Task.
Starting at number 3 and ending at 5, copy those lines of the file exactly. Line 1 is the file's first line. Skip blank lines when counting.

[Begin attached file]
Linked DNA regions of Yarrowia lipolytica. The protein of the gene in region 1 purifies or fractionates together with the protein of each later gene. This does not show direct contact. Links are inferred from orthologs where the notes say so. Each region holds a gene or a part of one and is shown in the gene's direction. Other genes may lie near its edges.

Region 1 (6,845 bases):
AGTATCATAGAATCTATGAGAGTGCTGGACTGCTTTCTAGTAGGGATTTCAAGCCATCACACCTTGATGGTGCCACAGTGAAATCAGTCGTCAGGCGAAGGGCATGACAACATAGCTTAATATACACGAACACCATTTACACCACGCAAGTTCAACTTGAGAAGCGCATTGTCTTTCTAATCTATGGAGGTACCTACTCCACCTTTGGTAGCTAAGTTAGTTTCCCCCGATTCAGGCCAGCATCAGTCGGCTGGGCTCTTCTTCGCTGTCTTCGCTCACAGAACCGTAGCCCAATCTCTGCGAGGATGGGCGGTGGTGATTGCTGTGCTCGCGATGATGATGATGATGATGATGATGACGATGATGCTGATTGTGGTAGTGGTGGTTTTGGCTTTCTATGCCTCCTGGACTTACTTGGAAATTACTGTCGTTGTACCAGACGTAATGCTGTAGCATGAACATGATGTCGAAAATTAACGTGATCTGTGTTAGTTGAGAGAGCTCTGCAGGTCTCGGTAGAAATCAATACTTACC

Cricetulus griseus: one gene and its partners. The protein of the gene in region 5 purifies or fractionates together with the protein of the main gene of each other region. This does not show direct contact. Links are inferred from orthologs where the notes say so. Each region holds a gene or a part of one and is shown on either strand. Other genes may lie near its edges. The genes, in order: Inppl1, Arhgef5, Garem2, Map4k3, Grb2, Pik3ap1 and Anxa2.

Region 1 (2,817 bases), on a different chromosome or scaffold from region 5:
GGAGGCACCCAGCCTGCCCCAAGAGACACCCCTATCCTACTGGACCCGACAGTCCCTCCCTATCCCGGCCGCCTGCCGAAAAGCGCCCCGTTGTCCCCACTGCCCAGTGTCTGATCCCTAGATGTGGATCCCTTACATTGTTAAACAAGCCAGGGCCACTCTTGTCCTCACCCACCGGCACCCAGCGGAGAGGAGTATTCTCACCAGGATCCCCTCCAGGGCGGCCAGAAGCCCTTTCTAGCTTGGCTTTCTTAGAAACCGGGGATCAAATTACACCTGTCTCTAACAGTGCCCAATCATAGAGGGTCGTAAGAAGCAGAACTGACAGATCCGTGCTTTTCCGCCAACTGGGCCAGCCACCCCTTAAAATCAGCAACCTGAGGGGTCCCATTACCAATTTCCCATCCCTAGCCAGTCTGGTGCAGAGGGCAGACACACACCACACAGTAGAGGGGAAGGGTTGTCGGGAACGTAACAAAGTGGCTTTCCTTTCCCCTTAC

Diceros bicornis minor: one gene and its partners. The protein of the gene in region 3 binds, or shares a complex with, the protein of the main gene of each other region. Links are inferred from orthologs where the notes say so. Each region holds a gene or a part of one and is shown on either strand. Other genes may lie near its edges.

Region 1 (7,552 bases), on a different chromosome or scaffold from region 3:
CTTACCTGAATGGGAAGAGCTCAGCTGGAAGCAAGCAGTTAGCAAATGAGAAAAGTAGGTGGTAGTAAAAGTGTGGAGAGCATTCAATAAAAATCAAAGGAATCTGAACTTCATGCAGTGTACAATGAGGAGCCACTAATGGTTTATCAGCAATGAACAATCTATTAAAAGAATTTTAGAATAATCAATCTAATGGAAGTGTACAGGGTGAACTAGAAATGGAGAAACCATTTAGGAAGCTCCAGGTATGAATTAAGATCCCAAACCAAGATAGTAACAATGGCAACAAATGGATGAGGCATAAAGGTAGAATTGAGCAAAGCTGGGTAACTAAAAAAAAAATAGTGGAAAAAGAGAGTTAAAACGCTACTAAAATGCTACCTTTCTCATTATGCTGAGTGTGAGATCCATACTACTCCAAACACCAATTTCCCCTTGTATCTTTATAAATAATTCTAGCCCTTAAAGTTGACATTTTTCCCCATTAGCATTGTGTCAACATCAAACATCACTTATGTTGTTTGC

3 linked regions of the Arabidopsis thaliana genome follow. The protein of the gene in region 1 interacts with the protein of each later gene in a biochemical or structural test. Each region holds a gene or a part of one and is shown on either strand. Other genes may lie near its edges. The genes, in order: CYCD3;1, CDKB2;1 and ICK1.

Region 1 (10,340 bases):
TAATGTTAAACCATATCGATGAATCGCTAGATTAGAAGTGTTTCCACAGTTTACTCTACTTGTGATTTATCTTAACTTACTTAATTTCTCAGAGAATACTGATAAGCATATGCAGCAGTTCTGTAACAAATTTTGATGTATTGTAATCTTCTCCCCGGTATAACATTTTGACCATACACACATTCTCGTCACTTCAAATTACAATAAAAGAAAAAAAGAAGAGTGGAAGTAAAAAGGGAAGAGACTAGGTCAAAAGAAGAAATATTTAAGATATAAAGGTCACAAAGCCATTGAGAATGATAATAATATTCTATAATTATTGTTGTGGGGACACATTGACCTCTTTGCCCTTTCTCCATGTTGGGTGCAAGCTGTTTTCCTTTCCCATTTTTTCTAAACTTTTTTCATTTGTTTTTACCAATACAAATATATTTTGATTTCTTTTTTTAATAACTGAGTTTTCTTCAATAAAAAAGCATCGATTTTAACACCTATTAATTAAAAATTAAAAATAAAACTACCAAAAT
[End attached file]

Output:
AGTATCATAGAATCTATGAGAGTGCTGGACTGCTTTCTAGTAGGGATTTCAAGCCATCACACCTTGATGGTGCCACAGTGAAATCAGTCGTCAGGCGAAGGGCATGACAACATAGCTTAATATACACGAACACCATTTACACCACGCAAGTTCAACTTGAGAAGCGCATTGTCTTTCTAATCTATGGAGGTACCTACTCCACCTTTGGTAGCTAAGTTAGTTTCCCCCGATTCAGGCCAGCATCAGTCGGCTGGGCTCTTCTTCGCTGTCTTCGCTCACAGAACCGTAGCCCAATCTCTGCGAGGATGGGCGGTGGTGATTGCTGTGCTCGCGATGATGATGATGATGATGATGATGACGATGATGCTGATTGTGGTAGTGGTGGTTTTGGCTTTCTATGCCTCCTGGACTTACTTGGAAATTACTGTCGTTGTACCAGACGTAATGCTGTAGCATGAACATGATGTCGAAAATTAACGTGATCTGTGTTAGTTGAGAGAGCTCTGCAGGTCTCGGTAGAAATCAATACTTACC

Cricetulus griseus: one gene and its partners. The protein of the gene in region 5 purifies or fractionates together with the protein of the main gene of each other region. This does not show direct contact. Links are inferred from orthologs where the notes say so. Each region holds a gene or a part of one and is shown on either strand. Other genes may lie near its edges. The genes, in order: Inppl1, Arhgef5, Garem2, Map4k3, Grb2, Pik3ap1 and Anxa2.

Region 1 (2,817 bases), on a different chromosome or scaffold from region 5: